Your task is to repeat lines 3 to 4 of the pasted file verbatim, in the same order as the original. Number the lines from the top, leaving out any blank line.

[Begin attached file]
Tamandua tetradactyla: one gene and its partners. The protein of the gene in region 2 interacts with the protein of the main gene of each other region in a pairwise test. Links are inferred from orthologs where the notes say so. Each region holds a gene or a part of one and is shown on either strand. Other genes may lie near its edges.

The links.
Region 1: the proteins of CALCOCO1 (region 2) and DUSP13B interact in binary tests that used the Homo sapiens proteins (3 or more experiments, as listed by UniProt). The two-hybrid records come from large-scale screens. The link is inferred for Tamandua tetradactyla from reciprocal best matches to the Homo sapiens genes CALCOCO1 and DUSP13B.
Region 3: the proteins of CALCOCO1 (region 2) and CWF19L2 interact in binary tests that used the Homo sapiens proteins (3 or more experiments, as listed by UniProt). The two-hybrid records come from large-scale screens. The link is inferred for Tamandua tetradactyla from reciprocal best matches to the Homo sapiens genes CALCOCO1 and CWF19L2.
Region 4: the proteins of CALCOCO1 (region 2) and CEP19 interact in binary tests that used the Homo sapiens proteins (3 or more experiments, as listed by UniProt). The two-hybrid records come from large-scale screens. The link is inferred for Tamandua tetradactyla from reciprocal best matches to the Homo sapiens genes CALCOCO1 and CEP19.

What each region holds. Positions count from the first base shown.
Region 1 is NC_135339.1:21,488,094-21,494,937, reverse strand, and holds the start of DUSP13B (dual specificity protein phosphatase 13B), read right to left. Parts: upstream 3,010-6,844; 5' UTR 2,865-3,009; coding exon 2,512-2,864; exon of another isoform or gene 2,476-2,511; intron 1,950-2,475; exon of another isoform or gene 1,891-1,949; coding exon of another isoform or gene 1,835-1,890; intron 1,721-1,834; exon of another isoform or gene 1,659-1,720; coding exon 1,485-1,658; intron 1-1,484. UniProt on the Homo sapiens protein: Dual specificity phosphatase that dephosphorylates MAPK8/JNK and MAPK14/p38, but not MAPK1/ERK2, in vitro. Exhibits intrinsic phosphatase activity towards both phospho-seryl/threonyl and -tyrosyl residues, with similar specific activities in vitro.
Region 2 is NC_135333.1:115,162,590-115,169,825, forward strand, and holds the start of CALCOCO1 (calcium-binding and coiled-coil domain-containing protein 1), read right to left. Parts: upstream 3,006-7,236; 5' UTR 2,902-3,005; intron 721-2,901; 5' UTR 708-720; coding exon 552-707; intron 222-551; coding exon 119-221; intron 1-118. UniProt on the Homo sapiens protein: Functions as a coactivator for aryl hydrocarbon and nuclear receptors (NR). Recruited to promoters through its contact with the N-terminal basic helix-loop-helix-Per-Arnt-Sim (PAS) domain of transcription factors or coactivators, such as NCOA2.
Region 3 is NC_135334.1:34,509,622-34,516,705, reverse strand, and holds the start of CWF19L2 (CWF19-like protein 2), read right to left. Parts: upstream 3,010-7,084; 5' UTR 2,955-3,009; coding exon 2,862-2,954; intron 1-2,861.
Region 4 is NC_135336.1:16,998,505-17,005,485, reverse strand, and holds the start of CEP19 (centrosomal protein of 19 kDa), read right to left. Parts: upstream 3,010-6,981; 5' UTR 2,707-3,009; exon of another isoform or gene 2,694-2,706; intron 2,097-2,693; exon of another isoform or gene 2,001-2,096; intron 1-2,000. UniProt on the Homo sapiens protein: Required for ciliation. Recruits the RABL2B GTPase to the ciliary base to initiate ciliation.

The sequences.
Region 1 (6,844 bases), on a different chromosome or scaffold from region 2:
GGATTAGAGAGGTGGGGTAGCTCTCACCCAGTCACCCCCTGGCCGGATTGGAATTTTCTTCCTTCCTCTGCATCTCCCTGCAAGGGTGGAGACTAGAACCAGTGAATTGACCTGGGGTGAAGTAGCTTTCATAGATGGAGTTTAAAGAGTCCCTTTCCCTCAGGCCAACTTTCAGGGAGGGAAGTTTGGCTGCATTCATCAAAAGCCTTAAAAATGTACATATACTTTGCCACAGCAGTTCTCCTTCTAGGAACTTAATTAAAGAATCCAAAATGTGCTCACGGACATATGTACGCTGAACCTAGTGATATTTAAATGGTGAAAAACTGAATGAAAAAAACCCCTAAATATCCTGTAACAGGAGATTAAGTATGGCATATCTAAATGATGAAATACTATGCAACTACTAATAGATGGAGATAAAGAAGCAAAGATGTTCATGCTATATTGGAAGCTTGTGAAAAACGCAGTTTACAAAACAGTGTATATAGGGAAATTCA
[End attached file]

Region 1: the proteins of CALCOCO1 (region 2) and DUSP13B interact in binary tests that used the Homo sapiens proteins (3 or more experiments, as listed by UniProt). The two-hybrid records come from large-scale screens. The link is inferred for Tamandua tetradactyla from reciprocal best matches to the Homo sapiens genes CALCOCO1 and DUSP13B.
Region 3: the proteins of CALCOCO1 (region 2) and CWF19L2 interact in binary tests that used the Homo sapiens proteins (3 or more experiments, as listed by UniProt). The two-hybrid records come from large-scale screens. The link is inferred for Tamandua tetradactyla from reciprocal best matches to the Homo sapiens genes CALCOCO1 and CWF19L2.